The Making of a Murderer

makings of a murdererYears ago, when I was in the process of creating a violence assessment scale, I visited a series of high-security prisons to interview men found guilty of murder and other violent crimes. As I sat down with each inmate, the first question I always asked was, “How did you come to be a violent person?” Without fail, every single person I spoke to was quick to respond with a horrific tale of trauma in his childhood.

As a researcher, I know the dangers of using words like “every,” “all” or “always.” Of course, not every instance of violence sparks from the same source. Yet, if you look into the life of any violent individual, you are likely to see a past darkened by extreme moments of terror and suffering. Take a recent case that’s made headlines. Two episodes into HBO’s much talked about documentary series The Jinx, and we find out the main character, the heir to a rich and powerful family and suspected killer of at least three, was witness to his mother’s suicide at the age of 7. It’s deeply disturbing to watch him coldly describe how his dad told him to wave “goodnight” to his mom before she died by suicide and how, a short time later, he tried to save her from being buried at her funeral.

Not every trauma creates a killer, but most killers are created from trauma. Consider the thousands of stories that don’t make it onto our TV screens. Think of the kids who struggle with poverty, abuse or prejudice and join gangs to escape. As Father Greg Boyle, founder of Homeboy Industries who works closely with Los Angeles gang members, has said, “No kid is ever seeking anything when they join a gang. Kids are always fleeing something.” So, the question becomes, “what are they fleeing?”

From poverty to riches, serial killers to gang members, behind almost every violent person, there is a story of despair. Dr. James Garbarino, a psychologist who works with violent inmates, including many on death row, has referred to such individuals as “untreated traumatized children, inhabiting the bodies of often very scary men.” “One thing that makes them so scary is their unconsciousness about that wounded child and the anger of that child and the fear of that child. And now, in a big body, they’re doing things on behalf of that child without even an awareness of it,” said Garbarino.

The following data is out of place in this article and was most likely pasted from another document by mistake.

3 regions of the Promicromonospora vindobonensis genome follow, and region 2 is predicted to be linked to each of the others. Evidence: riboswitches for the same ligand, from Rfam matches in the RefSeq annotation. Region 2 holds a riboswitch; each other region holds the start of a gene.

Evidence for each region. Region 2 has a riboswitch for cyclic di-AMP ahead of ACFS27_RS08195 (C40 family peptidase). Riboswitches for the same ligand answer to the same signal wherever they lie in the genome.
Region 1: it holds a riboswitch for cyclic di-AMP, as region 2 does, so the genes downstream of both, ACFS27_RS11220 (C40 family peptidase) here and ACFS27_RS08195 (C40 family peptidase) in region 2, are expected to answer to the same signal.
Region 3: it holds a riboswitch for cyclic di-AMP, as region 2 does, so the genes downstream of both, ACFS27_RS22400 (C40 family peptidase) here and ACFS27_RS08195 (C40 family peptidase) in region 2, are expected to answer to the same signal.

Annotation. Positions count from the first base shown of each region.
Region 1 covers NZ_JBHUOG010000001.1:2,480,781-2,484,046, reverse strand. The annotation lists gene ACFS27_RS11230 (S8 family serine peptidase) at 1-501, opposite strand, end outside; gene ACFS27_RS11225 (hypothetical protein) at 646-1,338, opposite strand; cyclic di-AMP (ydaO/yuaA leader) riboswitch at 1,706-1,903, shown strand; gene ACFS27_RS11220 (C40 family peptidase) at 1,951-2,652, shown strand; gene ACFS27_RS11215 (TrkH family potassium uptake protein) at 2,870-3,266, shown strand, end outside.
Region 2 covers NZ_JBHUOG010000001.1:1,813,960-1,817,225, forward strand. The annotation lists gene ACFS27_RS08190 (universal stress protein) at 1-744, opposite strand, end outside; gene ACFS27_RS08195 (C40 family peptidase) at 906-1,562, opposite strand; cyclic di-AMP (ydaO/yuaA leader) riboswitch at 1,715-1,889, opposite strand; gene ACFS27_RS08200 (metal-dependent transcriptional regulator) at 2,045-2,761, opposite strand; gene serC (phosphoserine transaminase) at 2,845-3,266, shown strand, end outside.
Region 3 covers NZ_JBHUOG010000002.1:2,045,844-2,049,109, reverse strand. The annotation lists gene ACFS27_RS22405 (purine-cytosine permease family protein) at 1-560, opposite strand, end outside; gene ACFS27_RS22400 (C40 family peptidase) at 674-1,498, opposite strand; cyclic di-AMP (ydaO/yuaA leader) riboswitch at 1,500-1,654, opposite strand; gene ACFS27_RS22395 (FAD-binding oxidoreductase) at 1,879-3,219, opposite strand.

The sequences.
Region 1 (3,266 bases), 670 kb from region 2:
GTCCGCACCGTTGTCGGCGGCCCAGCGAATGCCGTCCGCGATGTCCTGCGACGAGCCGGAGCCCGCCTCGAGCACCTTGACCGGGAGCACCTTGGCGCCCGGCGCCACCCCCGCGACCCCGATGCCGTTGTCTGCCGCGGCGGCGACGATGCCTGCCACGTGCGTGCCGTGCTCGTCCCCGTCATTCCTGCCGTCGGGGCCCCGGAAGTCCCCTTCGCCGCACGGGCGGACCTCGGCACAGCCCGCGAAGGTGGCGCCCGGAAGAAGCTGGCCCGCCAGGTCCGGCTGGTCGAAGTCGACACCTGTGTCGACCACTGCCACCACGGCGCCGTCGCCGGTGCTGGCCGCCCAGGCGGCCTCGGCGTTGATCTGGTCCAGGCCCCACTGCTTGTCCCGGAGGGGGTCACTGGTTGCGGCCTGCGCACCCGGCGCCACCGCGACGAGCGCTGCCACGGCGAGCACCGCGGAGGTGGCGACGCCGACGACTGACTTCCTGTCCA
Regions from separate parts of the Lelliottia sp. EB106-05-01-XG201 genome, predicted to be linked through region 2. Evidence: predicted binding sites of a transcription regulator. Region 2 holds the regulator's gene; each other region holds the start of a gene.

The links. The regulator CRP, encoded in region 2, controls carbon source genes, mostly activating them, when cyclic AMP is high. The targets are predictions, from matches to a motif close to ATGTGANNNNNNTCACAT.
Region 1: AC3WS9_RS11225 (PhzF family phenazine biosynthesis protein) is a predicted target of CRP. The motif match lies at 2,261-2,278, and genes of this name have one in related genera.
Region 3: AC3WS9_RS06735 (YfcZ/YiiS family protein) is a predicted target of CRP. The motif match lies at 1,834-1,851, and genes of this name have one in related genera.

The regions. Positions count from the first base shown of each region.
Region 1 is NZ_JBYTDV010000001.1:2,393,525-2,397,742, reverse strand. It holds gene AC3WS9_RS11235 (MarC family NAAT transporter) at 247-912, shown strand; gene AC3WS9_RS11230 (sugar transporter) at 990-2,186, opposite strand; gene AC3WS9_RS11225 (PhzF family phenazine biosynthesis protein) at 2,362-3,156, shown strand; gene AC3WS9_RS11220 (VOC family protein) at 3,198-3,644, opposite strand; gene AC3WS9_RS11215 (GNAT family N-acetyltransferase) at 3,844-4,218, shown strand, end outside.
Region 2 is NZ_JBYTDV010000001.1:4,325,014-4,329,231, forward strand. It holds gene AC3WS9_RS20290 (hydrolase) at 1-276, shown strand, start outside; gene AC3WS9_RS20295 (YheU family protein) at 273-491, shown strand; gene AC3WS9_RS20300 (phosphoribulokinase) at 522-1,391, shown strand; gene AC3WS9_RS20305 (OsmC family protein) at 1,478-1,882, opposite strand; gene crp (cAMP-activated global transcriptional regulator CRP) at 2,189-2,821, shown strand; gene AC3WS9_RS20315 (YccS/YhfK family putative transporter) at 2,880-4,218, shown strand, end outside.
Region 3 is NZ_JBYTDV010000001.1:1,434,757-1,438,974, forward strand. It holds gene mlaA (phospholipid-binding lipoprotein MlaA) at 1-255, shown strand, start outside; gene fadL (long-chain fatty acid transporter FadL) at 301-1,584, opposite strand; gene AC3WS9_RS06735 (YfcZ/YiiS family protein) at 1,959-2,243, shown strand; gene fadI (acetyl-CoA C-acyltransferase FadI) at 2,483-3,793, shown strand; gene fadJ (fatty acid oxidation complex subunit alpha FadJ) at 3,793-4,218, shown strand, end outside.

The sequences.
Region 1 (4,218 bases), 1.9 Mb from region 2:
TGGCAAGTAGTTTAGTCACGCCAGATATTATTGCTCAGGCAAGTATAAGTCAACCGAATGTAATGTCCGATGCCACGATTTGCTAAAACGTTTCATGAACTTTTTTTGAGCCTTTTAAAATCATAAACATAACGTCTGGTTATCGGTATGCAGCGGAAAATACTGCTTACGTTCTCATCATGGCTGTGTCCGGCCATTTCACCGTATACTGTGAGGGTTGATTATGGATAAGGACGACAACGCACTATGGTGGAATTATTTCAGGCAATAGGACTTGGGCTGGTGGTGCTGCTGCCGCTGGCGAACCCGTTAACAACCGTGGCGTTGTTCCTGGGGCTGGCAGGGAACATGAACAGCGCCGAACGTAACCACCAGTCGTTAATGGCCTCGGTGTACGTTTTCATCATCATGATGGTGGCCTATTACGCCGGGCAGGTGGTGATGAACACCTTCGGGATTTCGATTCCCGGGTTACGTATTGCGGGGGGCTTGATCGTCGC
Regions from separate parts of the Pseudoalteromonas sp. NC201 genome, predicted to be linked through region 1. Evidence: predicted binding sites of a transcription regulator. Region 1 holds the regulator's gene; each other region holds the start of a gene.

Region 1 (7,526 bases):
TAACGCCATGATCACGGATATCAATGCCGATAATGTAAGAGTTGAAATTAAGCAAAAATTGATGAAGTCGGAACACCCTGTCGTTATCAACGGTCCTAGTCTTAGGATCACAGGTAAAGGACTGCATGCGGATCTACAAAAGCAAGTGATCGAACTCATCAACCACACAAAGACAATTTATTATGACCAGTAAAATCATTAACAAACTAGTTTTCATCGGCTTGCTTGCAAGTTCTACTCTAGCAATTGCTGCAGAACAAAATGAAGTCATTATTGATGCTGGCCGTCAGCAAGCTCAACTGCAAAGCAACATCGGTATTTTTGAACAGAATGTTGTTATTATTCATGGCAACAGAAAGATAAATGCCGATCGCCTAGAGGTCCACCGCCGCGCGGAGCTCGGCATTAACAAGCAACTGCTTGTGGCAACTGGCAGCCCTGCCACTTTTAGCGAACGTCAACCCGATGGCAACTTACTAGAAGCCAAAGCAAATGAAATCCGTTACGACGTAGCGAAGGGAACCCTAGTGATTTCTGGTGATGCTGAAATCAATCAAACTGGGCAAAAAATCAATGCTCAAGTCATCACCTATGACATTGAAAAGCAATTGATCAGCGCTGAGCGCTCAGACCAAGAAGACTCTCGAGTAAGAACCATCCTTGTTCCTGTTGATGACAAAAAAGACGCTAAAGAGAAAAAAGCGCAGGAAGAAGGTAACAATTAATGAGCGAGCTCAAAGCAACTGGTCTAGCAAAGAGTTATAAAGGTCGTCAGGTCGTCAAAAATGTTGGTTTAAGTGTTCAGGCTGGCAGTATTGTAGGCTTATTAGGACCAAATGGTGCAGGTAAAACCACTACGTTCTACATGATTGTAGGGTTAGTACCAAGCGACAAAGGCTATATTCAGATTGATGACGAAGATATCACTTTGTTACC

While there can be a genetic predisposition to violence, genes always interact with the environment. Studies in epigenetics tell us that while our experiences don’t change our genes, they heavily influence how our genes are expressed. In other words, you can have the genetic profile of a killer without ever hurting a fly. What makes the difference is often trauma. “The typical killer is emotionally damaged and has developed mental health problems, perhaps exacerbated by being bullied and rejected by peers, or abused and neglected at home,” said Garbarino, “He might be suffering from profound sadness, depression, despair, self-aggrandizement and narcissism.”

We are all born with the neural architecture and ability to develop empathy and compassion, but for this to happen we need to have a series of positive experiences and to avoid a series of negative experiences. We must have prosocial interactions that help us to become adjusted and socialized. We also need to avoid severe, emotionally damaging events.

Traumatic events come in many forms. Experiences involving abuse and neglect can lead to violence. One study specifically found that maternal neglect and parental abuse can be large predictors of later aggression. As a society, we need to find a way to raise kids who can avoid the following key precipitators to potentially violent behavior:

1. Aggression in family – As Father Boyle suggested, most kids who join gangs are fleeing something, including abuse in their home. Many violent individuals have been witness to domestic violence. One Australian study estimated that up to 40 percent of chronically violent adolescents had witnessed extreme parental conflict. Research confirms that child abuse and the experience of family violence can be significant predictors of adult violence.

2. Early life rejection or neglect – When a child is abandoned, this can leave deep scars that are difficult for them to reconcile. Early neglect can have severe long-term consequences on brain function. In addition, rejection by a primary caretaker can make it impossible for children to form the secure attachment necessary to make them feel safe.

3. Issues in attachment style – One of the most important factors for raising emotionally healthy children involves offering them a secure attachment style. A secure attachment comes from a child experiencing what interpersonal neurobiology expert Dr. Daniel Siege calls the four S’s:

  1. They must feel Safe in their environment
  2. They must feel Seen for who they really are.